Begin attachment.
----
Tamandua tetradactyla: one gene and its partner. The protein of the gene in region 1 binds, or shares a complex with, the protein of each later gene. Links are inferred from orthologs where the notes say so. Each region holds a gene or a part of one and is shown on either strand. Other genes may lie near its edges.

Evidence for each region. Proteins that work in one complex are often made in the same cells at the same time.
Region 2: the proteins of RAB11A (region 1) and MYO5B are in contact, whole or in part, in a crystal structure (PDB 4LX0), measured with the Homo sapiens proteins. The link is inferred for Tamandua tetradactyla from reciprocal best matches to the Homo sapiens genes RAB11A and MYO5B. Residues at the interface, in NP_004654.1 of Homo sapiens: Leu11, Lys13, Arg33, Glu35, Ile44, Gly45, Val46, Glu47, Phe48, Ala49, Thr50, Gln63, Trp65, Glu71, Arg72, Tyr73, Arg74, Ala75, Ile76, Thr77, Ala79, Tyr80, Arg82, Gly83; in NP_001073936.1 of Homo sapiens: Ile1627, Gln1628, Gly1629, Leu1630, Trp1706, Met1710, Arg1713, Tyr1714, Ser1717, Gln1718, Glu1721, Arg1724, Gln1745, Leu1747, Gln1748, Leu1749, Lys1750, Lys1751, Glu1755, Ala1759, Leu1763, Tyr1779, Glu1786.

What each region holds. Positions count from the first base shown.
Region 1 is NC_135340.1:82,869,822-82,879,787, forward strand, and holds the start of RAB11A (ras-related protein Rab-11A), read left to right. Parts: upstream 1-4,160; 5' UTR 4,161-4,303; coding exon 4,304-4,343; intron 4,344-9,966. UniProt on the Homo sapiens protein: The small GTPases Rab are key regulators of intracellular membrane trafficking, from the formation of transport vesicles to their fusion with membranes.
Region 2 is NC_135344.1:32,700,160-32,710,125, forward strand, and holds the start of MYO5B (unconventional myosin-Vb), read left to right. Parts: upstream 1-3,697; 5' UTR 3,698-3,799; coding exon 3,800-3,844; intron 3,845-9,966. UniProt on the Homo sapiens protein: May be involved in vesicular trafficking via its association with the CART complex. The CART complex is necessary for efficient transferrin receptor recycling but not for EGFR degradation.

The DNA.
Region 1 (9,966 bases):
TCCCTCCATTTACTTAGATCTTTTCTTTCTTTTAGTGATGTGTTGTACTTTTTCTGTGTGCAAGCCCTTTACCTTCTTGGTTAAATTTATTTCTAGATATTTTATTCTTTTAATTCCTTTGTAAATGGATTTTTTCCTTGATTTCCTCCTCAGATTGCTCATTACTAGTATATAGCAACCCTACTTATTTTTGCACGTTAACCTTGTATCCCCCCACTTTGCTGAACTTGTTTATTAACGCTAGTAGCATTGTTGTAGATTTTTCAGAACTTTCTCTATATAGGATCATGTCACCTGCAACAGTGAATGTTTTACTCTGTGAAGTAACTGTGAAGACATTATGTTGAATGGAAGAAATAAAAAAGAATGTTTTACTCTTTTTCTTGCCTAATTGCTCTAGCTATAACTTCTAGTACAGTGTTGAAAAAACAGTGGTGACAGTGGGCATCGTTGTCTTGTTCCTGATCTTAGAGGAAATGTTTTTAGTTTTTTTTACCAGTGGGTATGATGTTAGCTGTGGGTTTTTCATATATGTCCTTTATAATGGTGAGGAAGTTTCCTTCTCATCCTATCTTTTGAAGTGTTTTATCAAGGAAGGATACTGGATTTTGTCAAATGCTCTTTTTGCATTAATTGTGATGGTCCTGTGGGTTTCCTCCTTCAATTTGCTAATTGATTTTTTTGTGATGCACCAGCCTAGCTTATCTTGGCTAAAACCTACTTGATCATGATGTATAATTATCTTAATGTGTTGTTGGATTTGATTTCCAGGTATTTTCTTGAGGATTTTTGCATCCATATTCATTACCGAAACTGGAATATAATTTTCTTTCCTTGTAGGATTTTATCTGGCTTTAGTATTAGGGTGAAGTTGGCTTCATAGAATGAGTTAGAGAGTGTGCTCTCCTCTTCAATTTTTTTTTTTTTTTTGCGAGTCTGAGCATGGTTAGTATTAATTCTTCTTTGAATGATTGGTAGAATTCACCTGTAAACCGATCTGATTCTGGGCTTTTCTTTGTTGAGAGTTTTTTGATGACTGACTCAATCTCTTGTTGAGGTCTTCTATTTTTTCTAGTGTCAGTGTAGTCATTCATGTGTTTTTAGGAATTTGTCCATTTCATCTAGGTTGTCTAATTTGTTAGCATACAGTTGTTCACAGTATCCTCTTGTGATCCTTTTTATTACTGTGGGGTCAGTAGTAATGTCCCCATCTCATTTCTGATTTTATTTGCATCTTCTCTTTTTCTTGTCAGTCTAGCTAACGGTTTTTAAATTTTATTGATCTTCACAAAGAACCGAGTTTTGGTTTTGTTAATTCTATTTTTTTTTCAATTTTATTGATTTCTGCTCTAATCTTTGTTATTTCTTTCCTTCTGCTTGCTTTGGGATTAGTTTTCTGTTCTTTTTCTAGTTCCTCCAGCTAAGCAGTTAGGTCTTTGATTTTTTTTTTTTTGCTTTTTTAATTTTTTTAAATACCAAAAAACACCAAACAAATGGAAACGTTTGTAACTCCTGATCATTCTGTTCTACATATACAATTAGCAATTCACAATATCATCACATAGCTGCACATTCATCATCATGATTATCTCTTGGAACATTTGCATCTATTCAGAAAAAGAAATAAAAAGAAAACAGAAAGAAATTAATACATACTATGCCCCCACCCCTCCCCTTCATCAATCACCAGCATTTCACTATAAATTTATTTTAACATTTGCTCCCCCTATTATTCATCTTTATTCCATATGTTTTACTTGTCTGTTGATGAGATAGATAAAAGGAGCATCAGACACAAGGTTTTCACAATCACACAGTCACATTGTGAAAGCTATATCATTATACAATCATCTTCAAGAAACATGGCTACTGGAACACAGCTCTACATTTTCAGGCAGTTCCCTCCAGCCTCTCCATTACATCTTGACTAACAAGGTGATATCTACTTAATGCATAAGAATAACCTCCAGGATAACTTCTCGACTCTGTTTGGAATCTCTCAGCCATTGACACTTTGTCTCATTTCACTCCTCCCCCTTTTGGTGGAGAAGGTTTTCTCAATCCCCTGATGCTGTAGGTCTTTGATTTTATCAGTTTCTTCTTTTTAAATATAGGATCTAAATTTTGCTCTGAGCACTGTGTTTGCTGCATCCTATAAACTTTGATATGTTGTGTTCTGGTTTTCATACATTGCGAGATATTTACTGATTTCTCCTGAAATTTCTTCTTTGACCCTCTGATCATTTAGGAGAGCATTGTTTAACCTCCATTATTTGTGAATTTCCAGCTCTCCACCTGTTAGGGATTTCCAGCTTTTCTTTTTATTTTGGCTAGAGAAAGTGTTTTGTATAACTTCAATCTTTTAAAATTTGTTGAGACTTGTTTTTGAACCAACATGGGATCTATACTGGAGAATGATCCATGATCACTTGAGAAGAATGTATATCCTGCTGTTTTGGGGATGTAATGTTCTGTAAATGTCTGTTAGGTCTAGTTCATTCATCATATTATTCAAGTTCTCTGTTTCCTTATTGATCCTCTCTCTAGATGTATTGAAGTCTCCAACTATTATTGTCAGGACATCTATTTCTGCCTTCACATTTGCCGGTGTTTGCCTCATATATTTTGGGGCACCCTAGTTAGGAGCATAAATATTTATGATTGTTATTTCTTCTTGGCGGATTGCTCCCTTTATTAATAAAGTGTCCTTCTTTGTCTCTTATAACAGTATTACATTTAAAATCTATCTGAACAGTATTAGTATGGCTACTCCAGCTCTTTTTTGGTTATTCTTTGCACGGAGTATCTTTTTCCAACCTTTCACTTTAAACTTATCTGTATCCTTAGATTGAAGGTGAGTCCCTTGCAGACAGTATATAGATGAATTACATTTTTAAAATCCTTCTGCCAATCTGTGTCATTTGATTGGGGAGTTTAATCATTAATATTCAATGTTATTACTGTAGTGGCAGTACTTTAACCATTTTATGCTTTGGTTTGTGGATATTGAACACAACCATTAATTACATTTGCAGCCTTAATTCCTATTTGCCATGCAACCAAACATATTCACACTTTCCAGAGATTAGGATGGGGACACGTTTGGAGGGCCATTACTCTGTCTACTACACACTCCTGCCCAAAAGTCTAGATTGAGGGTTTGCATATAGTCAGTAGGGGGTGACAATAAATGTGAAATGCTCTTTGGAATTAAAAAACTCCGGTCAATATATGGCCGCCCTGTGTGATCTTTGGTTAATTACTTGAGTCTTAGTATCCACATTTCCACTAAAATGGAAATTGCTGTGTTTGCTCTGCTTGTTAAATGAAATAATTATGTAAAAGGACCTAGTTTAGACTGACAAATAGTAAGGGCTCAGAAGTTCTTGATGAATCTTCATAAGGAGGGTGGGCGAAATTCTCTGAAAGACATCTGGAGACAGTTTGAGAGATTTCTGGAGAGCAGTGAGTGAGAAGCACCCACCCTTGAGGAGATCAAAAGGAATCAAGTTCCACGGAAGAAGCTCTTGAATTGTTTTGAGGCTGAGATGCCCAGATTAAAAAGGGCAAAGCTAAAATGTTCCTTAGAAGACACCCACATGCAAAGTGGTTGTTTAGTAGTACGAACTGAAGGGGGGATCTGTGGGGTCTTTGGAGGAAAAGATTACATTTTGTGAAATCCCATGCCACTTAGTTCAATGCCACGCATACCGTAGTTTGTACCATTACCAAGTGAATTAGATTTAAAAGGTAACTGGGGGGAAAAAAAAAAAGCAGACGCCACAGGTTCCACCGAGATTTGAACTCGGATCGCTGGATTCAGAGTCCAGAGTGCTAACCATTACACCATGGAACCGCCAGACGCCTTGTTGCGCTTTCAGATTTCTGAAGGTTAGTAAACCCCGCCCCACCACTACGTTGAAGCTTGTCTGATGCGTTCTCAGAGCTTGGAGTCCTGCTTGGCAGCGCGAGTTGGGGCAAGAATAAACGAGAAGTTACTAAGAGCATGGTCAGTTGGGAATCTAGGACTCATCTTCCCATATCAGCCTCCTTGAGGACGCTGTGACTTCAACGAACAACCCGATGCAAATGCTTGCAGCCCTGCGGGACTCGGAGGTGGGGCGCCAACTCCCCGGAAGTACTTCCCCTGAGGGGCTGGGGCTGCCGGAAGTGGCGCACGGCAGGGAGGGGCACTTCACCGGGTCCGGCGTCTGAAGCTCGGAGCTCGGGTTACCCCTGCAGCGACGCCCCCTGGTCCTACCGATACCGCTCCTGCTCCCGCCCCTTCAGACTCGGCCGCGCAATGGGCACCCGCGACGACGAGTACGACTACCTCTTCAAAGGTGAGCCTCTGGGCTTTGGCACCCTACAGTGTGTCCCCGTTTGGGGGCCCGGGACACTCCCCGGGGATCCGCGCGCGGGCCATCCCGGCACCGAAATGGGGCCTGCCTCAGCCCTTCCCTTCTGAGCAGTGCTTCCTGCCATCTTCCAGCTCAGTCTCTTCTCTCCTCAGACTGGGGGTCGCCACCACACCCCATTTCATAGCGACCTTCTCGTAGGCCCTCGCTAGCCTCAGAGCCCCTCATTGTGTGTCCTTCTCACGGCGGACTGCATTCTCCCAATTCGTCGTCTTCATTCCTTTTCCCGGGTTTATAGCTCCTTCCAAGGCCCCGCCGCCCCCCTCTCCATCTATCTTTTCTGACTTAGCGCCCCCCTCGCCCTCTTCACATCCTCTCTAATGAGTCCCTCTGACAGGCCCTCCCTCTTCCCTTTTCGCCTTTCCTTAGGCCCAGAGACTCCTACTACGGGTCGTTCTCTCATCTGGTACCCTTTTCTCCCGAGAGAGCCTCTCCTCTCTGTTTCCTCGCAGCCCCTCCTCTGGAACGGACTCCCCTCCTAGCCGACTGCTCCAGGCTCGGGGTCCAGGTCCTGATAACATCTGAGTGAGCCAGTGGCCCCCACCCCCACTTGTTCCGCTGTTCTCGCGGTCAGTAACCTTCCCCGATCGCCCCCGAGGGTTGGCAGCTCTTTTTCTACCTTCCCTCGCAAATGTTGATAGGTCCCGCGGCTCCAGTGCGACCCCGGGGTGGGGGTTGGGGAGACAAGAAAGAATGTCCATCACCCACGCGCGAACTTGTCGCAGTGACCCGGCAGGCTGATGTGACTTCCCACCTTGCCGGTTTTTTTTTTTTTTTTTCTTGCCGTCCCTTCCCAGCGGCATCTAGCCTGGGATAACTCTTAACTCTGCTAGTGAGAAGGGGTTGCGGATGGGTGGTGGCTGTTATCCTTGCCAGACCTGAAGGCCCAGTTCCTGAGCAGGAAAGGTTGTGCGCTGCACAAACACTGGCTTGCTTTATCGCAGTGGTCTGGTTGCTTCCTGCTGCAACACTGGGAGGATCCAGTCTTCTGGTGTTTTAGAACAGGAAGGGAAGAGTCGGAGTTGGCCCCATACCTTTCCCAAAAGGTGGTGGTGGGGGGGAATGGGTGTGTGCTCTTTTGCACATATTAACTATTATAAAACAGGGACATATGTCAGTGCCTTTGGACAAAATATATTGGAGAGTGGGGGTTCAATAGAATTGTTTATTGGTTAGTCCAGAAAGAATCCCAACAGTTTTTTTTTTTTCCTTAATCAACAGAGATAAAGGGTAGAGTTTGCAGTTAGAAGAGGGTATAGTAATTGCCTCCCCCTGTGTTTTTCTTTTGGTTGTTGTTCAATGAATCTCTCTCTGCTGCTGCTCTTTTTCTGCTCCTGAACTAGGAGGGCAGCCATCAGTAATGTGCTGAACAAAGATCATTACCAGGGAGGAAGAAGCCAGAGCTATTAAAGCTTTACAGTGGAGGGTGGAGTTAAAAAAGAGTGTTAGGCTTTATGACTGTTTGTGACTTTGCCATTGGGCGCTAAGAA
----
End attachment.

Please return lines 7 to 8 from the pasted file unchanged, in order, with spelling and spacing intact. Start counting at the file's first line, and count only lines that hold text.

The DNA.
Region 1 (9,966 bases):